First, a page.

The nation's welfare system of cash assistance, for decades the core of help for mothers and children in financial distress, has become a shrunken piece of the U.S. social safety net.
State by state, welfare programs are a patchwork, with little connection between the condition of a state's economy and the number of people who have gone onto welfare.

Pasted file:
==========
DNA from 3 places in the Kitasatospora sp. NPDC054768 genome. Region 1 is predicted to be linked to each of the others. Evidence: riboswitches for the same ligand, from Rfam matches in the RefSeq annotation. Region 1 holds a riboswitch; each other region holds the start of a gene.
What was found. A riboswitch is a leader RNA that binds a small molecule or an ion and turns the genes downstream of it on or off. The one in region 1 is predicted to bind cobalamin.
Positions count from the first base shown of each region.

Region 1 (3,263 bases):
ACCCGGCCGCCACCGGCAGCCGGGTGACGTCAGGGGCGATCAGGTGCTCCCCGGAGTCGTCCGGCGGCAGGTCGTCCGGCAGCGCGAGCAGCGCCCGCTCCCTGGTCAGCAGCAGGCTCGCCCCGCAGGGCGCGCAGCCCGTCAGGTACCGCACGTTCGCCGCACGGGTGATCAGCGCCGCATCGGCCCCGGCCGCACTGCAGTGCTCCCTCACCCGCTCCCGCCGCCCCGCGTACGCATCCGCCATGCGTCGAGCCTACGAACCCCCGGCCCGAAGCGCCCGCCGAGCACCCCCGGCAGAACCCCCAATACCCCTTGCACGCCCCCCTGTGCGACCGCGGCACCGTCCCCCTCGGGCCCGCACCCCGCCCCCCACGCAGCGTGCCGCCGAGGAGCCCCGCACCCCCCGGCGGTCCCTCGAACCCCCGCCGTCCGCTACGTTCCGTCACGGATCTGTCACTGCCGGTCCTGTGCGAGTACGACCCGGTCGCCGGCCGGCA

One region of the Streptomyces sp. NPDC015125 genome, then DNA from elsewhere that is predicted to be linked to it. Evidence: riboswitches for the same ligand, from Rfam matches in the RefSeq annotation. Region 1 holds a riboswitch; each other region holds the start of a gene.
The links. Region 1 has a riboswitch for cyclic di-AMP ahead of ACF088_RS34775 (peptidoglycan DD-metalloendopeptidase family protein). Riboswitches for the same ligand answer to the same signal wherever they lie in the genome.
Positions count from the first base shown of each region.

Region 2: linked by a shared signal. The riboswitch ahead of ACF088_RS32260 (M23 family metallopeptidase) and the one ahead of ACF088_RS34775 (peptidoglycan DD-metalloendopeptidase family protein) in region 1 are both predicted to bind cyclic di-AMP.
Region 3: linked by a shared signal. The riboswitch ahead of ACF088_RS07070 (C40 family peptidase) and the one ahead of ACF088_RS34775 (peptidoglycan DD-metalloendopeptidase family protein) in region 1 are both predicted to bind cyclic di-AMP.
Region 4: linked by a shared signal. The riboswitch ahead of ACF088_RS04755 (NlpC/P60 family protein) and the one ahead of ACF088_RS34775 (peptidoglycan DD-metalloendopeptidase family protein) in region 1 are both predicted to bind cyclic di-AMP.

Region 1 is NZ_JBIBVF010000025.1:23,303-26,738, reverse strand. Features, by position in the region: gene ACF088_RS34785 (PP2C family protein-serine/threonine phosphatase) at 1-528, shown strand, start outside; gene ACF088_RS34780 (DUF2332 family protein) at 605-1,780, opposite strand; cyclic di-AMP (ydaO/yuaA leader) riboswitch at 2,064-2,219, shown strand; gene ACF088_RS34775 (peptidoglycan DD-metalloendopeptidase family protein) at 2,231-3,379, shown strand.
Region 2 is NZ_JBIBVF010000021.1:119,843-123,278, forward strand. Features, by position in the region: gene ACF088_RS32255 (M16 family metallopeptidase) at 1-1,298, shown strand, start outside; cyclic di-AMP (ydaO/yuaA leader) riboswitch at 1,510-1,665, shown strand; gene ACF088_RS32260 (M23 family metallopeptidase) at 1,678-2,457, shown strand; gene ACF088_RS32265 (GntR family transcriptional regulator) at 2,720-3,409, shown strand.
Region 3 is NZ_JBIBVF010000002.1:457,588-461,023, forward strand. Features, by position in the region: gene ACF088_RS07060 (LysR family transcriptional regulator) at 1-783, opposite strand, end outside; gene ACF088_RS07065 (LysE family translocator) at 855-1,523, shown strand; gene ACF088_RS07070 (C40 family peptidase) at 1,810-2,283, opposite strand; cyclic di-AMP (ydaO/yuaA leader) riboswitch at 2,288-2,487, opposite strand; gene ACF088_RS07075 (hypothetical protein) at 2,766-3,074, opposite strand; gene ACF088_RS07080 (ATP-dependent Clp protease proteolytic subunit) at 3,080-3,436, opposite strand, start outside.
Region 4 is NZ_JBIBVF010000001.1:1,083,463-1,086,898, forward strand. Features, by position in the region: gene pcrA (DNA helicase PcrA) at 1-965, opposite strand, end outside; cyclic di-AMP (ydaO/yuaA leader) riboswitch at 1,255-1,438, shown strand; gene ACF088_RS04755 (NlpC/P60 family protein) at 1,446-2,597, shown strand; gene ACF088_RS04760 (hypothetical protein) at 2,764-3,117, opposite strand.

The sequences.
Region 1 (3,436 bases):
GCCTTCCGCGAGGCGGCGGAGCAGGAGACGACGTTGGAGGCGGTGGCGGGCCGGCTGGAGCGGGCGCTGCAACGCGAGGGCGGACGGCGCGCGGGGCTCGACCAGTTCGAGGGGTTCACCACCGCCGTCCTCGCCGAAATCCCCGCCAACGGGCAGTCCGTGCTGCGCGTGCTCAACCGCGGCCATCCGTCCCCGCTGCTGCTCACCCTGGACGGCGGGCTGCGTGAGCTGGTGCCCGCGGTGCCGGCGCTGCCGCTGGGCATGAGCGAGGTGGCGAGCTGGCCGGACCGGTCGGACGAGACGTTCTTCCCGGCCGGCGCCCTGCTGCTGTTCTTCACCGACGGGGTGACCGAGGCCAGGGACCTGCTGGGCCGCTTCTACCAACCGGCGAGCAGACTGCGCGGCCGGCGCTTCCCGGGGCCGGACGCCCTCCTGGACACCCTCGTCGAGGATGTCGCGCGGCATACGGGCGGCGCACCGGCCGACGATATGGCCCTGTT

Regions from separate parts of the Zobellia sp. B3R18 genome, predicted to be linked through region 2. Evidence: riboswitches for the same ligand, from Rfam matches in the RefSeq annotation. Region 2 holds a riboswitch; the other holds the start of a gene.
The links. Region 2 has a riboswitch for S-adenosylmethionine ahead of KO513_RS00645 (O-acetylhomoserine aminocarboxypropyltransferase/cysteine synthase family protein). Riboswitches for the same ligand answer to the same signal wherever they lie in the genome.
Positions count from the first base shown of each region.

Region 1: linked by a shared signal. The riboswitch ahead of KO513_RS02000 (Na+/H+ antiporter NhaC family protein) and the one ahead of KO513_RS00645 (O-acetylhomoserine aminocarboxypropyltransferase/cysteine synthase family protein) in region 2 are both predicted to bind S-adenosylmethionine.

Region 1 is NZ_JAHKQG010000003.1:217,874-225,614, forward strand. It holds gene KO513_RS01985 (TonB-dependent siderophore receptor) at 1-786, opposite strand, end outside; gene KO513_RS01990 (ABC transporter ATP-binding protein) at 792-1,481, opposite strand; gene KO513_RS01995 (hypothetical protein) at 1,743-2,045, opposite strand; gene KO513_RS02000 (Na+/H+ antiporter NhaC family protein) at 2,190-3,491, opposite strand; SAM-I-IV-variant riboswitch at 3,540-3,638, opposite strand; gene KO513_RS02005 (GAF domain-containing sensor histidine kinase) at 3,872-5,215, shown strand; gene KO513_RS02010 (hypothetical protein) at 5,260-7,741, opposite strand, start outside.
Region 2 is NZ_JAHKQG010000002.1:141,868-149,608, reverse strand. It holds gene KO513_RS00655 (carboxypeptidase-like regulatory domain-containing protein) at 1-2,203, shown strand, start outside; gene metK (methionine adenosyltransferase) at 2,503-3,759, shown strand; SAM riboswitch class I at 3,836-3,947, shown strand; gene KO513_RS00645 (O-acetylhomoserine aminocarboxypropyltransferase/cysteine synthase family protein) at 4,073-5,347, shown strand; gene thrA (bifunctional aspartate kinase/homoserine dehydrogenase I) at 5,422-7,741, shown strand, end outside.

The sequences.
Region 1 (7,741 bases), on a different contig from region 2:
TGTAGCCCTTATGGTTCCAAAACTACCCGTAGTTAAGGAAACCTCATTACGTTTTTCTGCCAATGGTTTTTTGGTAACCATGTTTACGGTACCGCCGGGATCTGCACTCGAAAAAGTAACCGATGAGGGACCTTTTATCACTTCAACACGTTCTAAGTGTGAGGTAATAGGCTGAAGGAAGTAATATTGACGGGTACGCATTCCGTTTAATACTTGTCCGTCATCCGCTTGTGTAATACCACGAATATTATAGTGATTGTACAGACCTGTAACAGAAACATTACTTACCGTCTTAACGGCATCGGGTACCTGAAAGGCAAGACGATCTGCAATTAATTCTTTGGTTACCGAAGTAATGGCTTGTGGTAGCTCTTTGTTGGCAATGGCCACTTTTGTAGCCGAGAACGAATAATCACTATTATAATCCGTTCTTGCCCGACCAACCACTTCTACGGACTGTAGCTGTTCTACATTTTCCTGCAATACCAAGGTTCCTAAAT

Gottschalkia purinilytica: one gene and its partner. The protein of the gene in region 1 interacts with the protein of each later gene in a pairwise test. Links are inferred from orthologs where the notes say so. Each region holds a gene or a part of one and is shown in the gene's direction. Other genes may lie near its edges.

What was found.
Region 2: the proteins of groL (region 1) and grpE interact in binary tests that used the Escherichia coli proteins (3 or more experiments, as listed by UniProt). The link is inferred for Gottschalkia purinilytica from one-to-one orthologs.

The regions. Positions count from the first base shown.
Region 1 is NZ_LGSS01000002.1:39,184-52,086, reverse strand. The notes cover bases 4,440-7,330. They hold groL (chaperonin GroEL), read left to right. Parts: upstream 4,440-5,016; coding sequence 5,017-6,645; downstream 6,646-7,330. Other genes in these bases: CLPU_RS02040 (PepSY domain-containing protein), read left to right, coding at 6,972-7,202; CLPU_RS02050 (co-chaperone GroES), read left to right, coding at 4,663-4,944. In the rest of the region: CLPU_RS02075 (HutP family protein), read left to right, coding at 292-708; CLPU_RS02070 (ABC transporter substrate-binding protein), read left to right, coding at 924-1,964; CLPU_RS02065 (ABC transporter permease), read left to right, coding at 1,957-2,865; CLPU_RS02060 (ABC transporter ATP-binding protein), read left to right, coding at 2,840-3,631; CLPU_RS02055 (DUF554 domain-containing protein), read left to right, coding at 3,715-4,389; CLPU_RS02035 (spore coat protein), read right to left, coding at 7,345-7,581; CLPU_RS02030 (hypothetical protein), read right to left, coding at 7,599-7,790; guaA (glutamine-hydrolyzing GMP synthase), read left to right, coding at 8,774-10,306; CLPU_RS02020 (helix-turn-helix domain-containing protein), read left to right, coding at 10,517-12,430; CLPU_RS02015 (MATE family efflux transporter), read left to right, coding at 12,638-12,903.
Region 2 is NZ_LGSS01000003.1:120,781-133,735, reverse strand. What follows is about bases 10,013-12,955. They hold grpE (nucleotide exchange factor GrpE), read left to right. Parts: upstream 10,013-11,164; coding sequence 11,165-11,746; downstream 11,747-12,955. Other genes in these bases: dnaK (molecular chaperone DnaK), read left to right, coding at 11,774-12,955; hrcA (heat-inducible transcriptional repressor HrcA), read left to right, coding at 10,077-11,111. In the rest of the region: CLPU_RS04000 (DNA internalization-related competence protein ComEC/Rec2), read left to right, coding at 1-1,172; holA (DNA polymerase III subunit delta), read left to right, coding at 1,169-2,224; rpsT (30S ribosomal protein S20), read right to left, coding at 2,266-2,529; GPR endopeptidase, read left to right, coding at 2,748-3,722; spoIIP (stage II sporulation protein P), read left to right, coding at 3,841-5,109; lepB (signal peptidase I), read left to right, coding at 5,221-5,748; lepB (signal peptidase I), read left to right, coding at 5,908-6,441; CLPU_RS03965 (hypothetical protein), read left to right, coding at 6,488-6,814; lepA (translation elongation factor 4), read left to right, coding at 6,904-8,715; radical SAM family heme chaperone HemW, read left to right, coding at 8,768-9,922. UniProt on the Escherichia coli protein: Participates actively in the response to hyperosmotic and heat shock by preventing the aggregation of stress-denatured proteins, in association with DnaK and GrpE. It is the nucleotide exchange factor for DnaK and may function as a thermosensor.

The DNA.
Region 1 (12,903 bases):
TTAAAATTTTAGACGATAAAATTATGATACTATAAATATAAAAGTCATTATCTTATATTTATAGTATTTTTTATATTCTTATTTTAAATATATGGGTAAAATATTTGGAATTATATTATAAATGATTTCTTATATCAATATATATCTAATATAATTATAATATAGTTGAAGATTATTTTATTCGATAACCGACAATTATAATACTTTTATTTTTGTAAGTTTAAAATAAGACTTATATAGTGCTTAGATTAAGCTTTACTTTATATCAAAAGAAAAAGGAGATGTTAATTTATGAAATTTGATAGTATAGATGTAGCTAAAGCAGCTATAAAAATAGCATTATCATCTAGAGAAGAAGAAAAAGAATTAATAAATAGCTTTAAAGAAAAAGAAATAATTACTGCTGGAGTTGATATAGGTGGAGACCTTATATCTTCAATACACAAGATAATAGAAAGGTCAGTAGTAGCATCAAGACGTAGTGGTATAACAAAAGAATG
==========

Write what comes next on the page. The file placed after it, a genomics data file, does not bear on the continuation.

Taken together, this new portrait of welfare answers a central question that hovered over the impassioned debate of the mid-1990s, when Congress and the Clinton administration transformed welfare from a federal entitlement into a state-run program of temporary assistance that emphasized work. How would the reshaped welfare system respond, policymakers and advocates wondered then, if the economy plunged into long, serious trouble?
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